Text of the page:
How does a group that operates terror cells and espouses violence become a ruling political party? How is the world to understand and respond to Hamas, the militant Islamist organization that Palestinian voters brought to power in the stunning election of January 2006?
This important book provides the most fully researched assessment of Hamas ever written. Matthew Levitt, a counterterrorism expert with extensive field experience in Israel, the West Bank, and Gaza, draws aside the veil of legitimacy behind which Hamas hides. He presents concrete, detailed evidence from an extensive array of international intelligence materials, including recently declassified CIA, FBI, and Department of Homeland Security reports.
Levitt demolishes the notion that Hamas’ military, political, and social wings are distinct from one another and catalogues the alarming extent to which the organization’s political and social welfare leaders support terror. He exposes Hamas as a unitary organization committed to a militant Islamist ideology, urges the international community to take heed, and offers well-considered ideas for countering the significant threat Hamas poses.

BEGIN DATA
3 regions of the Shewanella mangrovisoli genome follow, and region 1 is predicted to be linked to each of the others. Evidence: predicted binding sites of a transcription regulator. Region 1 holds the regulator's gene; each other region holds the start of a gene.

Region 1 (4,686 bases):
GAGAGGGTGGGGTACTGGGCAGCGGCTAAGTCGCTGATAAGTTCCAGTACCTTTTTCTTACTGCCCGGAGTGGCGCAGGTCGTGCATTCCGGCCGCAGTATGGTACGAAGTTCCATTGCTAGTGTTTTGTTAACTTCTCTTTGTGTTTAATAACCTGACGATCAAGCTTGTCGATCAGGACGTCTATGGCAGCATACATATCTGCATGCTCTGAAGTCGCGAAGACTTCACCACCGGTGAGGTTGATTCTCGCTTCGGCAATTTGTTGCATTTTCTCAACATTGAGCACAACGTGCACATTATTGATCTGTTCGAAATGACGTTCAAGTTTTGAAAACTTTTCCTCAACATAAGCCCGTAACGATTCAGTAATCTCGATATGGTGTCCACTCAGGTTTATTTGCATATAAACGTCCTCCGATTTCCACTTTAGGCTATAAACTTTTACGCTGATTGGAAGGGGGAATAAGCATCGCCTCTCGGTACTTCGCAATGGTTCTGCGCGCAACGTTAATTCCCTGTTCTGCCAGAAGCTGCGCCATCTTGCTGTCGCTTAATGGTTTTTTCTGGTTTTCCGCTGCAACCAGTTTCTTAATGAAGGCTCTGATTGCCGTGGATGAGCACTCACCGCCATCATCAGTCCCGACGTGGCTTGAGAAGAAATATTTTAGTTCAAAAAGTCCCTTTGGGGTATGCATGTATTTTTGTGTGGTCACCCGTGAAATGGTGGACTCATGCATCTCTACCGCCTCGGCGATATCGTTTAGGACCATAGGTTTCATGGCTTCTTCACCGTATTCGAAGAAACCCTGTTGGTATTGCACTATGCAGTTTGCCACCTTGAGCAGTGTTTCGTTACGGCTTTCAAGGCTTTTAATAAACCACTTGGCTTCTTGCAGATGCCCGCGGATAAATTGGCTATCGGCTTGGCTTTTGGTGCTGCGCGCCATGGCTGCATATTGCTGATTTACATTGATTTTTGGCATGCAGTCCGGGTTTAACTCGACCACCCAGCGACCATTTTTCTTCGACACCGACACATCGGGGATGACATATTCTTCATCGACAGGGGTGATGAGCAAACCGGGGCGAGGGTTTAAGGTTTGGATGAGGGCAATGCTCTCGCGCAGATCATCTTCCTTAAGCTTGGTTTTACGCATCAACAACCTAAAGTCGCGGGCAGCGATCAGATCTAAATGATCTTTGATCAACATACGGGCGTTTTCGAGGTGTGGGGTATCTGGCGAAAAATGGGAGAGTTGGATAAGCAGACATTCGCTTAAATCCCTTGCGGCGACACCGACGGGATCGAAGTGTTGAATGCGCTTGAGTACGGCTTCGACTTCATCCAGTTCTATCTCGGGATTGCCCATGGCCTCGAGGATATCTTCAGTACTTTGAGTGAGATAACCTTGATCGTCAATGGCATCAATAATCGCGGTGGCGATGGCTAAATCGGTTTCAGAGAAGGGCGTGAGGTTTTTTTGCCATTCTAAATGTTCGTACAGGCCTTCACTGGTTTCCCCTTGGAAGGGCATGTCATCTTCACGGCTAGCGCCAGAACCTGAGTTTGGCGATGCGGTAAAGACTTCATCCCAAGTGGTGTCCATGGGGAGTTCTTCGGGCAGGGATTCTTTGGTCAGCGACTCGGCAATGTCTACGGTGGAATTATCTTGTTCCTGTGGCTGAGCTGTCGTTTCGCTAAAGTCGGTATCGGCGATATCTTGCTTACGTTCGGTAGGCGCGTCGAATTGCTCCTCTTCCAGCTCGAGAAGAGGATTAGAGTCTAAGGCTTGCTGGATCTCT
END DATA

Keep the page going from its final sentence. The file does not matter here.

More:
Levitt, formerly a senior fellow at the Washington Institute for Near East Policy and now a deputy assistant secretary in the Treasury Department, has completed a timely assessment of one of the world's most prolific terrorist organizations. As Hamas wields increasing power within the Palestinian Authority, Levitt offers a sobering analysis of the group's likely priorities and of the quickly dimming prospects for peace in this most intractable of conflicts. Probably the most comprehensive study of the tactics, finances and structures of the Islamic resistance movement ever published, many of the details will primarily interest the specialist. In nine heavily annotated chapters, Levitt explores Hamas's infrastructure, laying out detailed blueprints for indoctrination, money laundering, public outreach and militant activities, charting the anatomy of a typical attack down to the cost of each bullet. Levitt's well-documented assertion that there is essentially no separation between Hamas's military wing and its myriad charitable activities leaves him less sanguine than many commentators in the wake of the recent legislative elections. Levitt is likely to gain some enemies with evidence that, for instance, the Council on American-Islamic Relations is implicated in fund-raising for Hamas, but all his information is impeccably researched and compellingly presented.